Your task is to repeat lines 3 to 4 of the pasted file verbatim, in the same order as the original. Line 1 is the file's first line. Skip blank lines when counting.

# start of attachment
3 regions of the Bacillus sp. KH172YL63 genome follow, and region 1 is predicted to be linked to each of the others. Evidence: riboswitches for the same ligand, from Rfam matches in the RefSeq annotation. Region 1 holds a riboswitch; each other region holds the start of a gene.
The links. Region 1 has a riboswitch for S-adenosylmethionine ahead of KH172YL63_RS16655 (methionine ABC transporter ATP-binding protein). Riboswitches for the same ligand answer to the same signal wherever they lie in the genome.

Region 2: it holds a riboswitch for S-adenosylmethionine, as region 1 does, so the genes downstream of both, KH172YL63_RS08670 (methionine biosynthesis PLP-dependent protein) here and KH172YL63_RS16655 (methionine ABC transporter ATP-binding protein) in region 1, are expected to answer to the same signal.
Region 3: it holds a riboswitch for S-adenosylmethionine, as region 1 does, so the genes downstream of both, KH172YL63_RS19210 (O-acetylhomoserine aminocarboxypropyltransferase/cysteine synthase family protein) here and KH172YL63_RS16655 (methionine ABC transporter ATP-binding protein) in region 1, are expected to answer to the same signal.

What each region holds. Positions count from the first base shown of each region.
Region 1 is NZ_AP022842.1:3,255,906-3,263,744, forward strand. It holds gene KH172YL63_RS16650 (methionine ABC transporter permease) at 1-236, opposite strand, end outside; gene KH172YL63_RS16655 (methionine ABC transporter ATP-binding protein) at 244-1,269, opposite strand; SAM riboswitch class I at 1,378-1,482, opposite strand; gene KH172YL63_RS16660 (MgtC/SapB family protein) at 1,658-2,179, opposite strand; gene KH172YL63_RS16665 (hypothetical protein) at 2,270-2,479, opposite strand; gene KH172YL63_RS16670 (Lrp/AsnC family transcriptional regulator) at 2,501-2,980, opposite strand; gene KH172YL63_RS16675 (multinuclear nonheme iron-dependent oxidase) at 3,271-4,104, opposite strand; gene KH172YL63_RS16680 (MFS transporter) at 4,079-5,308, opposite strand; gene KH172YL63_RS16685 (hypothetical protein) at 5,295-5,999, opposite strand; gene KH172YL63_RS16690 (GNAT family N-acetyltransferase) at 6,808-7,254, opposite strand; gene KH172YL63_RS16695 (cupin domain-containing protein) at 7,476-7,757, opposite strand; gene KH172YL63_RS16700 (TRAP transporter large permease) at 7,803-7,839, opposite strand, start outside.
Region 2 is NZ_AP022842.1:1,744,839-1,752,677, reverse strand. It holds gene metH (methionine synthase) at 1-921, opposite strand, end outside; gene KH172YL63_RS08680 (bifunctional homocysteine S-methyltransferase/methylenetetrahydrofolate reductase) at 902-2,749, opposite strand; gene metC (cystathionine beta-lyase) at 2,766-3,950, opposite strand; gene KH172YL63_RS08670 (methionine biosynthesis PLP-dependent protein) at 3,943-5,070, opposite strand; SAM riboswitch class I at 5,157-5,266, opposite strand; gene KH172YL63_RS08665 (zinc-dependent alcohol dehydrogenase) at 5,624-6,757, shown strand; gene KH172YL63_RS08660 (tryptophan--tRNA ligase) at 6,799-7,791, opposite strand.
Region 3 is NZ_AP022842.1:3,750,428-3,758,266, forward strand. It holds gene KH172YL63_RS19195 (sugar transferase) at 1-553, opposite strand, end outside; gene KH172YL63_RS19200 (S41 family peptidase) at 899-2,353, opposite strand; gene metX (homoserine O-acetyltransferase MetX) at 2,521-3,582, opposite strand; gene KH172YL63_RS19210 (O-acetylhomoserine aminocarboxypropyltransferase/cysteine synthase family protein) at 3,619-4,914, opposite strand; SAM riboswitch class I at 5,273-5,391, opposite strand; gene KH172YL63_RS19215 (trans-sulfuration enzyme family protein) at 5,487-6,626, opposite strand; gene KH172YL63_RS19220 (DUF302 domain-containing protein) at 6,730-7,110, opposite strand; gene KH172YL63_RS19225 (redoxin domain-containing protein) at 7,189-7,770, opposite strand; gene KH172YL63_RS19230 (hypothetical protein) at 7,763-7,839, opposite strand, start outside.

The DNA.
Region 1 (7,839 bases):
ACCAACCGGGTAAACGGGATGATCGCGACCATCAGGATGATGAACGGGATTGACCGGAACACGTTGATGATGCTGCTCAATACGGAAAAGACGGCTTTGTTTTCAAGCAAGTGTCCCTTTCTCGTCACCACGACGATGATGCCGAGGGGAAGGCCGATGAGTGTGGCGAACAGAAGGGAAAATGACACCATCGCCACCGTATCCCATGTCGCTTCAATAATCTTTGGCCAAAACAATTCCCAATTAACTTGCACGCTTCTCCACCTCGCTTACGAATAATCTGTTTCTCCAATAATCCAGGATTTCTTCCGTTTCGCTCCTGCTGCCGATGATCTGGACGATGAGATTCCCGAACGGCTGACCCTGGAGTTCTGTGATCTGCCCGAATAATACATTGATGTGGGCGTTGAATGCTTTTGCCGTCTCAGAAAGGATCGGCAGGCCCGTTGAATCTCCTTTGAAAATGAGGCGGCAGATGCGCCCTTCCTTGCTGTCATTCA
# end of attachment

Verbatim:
Region 2: it holds a riboswitch for S-adenosylmethionine, as region 1 does, so the genes downstream of both, KH172YL63_RS08670 (methionine biosynthesis PLP-dependent protein) here and KH172YL63_RS16655 (methionine ABC transporter ATP-binding protein) in region 1, are expected to answer to the same signal.
Region 3: it holds a riboswitch for S-adenosylmethionine, as region 1 does, so the genes downstream of both, KH172YL63_RS19210 (O-acetylhomoserine aminocarboxypropyltransferase/cysteine synthase family protein) here and KH172YL63_RS16655 (methionine ABC transporter ATP-binding protein) in region 1, are expected to answer to the same signal.